On trade, Forsyth acknowledged that there were “some advantages for negotiating things as the EU”, but that if Britain were outside, we would “still be the six or seven largest economy in the world so people would still want to do deals with us. We shouldn’t have to go at slowest pace of slowest economy.”

Sarah Ludford, London MEP and spokesman on Justice and Home Affairs said that Britain’s future “is not either/or” and that it is possible to be “in the EU and be open to the world best by influencing EU policies.” She disagreed with James Forsyth that Britain would have as good a chance in negotiating free trade agreements: “outside the EU we would get some kind of deal but nowhere near as good a deal as if with rest of the EU. The route to Washington is through Brussels, not direct.”

An example of this was the free trade agreement currently under negotiation between the EU and US which could prove to be worth £10bn per year to UK GDP, and will set standards to be the benchmark for the rest of the world.” Baroness Ludford acknowledged that there were example of over-regulation in the EU, such as the working time directive, but the need to set global standards remains.

The recent CBI poll showing that 8 out of 10 businesses supported EU membership was in Ludford’s view, in large part down to the potential loss of bargaining power.

Ludford also concluded that UKIP was a very English phenomenon: the arguments of UKIP only resonated with English people, whereas in Scotland, Wales and Ireland, people could feel European as well as Scottish, Wales and Irish. For the Liberal Democrats “the UKIP threat should not be addressed by being a being a little Englander.. UKIP appeal to people who feel they’ve lost out or alienated in the world and we will not appeal to those people, so no point in tailoring our appeal to people who do not share our outlook on life.”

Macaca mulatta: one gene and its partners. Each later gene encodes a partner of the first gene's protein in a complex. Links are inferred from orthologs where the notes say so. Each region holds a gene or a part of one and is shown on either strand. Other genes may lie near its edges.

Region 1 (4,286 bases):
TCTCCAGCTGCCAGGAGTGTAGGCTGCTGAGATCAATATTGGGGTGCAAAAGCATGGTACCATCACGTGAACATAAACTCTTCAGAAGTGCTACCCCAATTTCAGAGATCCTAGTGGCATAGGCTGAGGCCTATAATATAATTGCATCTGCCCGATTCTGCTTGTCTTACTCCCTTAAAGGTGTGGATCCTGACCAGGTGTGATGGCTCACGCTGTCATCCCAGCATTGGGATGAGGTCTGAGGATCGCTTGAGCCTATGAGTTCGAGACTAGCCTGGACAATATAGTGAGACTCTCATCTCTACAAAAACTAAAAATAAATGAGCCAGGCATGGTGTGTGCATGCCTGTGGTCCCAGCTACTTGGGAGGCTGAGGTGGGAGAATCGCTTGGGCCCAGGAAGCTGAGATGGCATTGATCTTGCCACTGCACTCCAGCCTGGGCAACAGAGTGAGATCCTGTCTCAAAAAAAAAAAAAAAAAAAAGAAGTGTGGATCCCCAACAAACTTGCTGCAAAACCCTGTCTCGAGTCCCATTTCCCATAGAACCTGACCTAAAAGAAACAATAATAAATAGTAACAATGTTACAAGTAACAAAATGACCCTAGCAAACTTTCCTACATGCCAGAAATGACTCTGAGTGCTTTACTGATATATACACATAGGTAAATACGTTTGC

On immigration, it was essential, said Ludford, to clarify the distinction between the free movement of people in Europe – part of the single market – and immigration more generally. Because of free movement “there are between one and two million Brits living abroad… which not necessarily all of them realise”.

This did not, said Ludford, militate against our ability to manage non-EU entry to immigrants from the rest of the world, such as the entrepreneurs from India James Forsyth mentioned.

Ludford concluded that the Norwegian option, favoured by some as an alternative to full EU membership, was nonsensical for Britain: “How can some in this country complain about loss of sovereignty and then want to be like Norway, home of ‘fax democracy’? It makes no sense.”

“Business has been sitting on the side lines for far too long and we need to speak up” said Alan Houmann, Managing Director of Citi. The benefits of membership for him were clear: trading blocs generate growth, and the UK should be part of the world’s largest trading bloc, worth 19 per cent of global trade and the numerous free trade agreements it already has as well as those it will soon have.

Houmann added that there was an argument for reform but that should be done from the inside: “John Major said ‘you have to be on the pitch and playing hard, not sitting on the side lines.’”

A number of foreign investors had begun to make their positions clear, said Houmann, giving the example of the recent Japanese intervention pointing out that the 1300 Japanese companies in the UK and creation of 130,000 jobs was due to the UK’s position as a gateway to Europe.